Sani Lodge is one of the last lodges on the Napo River as this river flows east toward Peru. It is about three hours by motorized launch from Puerto Francisco de Orellana also known as El Coca. This small city is located in the Amazon rainforest at the confluence of the Coca River and the larger Napo River. The Napo joins the Amazon in northern Peru not far from the city of Iquitos.

After three hours on the Napo we reached the Sani Lodge dock, then another 20 minutes walk to an inland docking site where we boarded canoes that would take us to the lodge. The canoes follow a body of water that is neither a river or a stream but more like a canal the width and depth of which depend on the height of the Napo. Trees of many species filled the sky above the canal and all that I could see was an infinite sea of trees, branches and diverse vegetation. And then I heard the chorus of so many different birds singing and I knew that I was in the right place!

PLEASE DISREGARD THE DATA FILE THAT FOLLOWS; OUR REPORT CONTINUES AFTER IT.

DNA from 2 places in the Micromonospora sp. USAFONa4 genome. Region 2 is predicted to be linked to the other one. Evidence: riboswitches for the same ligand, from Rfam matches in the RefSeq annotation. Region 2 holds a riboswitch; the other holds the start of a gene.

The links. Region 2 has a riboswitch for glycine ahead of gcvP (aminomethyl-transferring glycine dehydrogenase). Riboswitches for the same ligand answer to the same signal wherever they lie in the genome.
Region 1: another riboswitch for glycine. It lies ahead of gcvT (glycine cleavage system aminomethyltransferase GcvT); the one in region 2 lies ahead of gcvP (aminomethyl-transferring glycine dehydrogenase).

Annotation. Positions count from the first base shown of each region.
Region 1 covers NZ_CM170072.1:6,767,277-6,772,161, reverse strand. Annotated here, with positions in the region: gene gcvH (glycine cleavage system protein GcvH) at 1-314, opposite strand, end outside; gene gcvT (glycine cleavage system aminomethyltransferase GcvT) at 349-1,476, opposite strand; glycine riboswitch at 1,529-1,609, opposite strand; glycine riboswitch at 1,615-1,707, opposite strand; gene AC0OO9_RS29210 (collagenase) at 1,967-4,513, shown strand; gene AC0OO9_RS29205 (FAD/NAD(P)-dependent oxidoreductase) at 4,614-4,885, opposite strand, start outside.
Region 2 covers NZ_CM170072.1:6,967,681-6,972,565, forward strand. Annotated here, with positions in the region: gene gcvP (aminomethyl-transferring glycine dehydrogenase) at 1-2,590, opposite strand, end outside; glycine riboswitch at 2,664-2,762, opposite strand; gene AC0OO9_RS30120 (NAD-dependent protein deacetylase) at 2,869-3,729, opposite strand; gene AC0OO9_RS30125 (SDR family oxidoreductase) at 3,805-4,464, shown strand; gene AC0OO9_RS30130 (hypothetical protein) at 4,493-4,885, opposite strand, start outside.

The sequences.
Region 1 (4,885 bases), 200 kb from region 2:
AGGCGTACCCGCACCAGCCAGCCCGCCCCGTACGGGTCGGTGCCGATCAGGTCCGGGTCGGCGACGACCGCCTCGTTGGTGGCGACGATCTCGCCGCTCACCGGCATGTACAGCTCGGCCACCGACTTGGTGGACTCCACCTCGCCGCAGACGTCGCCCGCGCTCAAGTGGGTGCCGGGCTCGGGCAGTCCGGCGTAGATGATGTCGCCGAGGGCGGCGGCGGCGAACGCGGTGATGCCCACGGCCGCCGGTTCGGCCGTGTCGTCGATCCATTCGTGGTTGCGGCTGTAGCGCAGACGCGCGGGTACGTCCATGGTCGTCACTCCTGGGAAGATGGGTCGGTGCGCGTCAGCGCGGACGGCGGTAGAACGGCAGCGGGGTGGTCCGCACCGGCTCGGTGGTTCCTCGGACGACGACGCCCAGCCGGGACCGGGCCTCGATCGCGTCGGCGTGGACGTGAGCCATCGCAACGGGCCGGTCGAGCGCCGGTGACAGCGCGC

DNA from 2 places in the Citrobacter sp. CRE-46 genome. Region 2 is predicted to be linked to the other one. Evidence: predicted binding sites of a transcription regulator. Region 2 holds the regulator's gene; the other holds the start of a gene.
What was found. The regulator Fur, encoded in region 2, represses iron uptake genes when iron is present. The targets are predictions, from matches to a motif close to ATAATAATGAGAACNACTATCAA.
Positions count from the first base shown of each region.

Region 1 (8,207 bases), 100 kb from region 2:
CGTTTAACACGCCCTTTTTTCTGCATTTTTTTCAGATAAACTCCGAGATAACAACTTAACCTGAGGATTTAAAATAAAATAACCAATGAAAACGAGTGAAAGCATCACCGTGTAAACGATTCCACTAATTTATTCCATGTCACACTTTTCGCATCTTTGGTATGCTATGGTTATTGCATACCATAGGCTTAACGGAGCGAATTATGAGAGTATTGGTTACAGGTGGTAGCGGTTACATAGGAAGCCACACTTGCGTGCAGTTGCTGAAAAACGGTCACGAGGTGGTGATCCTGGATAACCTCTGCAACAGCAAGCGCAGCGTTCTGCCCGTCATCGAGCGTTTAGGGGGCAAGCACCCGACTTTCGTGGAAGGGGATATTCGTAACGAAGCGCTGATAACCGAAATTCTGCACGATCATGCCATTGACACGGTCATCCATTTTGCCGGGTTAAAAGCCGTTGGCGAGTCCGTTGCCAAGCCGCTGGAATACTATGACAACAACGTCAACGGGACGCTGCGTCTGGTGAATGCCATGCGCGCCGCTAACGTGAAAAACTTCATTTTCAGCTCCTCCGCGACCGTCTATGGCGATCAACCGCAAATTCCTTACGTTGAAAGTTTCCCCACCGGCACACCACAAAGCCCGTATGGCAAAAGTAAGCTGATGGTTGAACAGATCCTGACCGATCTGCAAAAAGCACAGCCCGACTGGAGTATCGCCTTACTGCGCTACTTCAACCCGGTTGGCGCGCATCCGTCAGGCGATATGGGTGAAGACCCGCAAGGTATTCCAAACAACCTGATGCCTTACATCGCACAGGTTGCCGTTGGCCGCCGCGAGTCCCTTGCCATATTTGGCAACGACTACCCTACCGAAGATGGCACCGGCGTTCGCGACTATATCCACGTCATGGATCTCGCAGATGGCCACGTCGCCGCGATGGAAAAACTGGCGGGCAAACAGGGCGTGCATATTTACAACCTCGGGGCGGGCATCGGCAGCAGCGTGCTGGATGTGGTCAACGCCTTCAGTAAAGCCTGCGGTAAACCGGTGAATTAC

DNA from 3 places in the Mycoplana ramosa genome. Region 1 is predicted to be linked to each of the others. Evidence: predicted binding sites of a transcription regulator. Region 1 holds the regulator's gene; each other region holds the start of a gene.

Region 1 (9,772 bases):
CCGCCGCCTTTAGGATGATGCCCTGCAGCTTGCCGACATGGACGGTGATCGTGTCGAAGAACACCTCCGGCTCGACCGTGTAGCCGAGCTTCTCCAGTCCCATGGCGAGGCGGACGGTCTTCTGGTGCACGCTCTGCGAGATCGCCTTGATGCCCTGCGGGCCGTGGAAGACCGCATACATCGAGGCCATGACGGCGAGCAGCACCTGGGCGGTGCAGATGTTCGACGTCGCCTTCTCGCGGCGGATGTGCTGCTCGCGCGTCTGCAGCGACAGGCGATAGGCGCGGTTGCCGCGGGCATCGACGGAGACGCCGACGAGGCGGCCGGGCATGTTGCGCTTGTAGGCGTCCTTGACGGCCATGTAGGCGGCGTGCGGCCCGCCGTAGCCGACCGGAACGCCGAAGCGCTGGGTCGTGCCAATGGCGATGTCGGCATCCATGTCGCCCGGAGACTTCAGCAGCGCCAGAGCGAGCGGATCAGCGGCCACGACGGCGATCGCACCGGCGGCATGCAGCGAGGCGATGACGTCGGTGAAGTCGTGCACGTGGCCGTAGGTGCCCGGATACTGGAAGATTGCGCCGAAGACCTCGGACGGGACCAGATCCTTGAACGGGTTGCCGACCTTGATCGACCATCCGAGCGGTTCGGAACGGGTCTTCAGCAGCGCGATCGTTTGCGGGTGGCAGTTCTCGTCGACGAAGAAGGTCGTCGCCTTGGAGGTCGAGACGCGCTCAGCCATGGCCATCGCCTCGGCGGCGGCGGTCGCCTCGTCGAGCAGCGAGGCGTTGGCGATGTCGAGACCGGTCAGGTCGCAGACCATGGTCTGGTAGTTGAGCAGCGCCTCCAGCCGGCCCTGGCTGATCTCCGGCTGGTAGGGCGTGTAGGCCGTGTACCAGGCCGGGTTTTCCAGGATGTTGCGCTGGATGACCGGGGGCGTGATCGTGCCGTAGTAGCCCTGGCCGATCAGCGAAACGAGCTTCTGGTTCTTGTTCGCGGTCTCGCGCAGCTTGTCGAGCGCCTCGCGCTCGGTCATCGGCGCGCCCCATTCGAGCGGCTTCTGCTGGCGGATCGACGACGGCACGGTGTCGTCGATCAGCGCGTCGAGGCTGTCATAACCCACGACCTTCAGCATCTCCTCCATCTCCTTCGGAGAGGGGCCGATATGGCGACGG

Sani Access CanalSani Access Canal

Sani Lodge and La Selva Amazon Ecolodge

Well, I am still alive. I have survived the Amazon one more time.

I am sorry to say that the effects of climate change have reached the Ecuadorian Amazon in 2016. In the month of September, which is a characteristically dry month with perhaps the occurrence of rain one day every two weeks, this September there was rain, heavy torrential rain, two out of every three days. In one day, the rain drove up the Napo River three meters, inundating the forests and many river-front houses. The forest was very wet and very dark and not a hospitable environment for the exotic insects that we look for. In 2014, my assistant Cristian, who is an outstanding insect hunter, had great success finding treehoppers and other insects along the banks of the Napo River gaining access to the best insect vegetation by means of disembarking from a canoe onto patches of sandy beach. But on this trip, the swollen river had swallowed up these beaches, engulfed the desired vegetation and left very little land on which one could walk. Needless to say, this state of affaires was discouraging.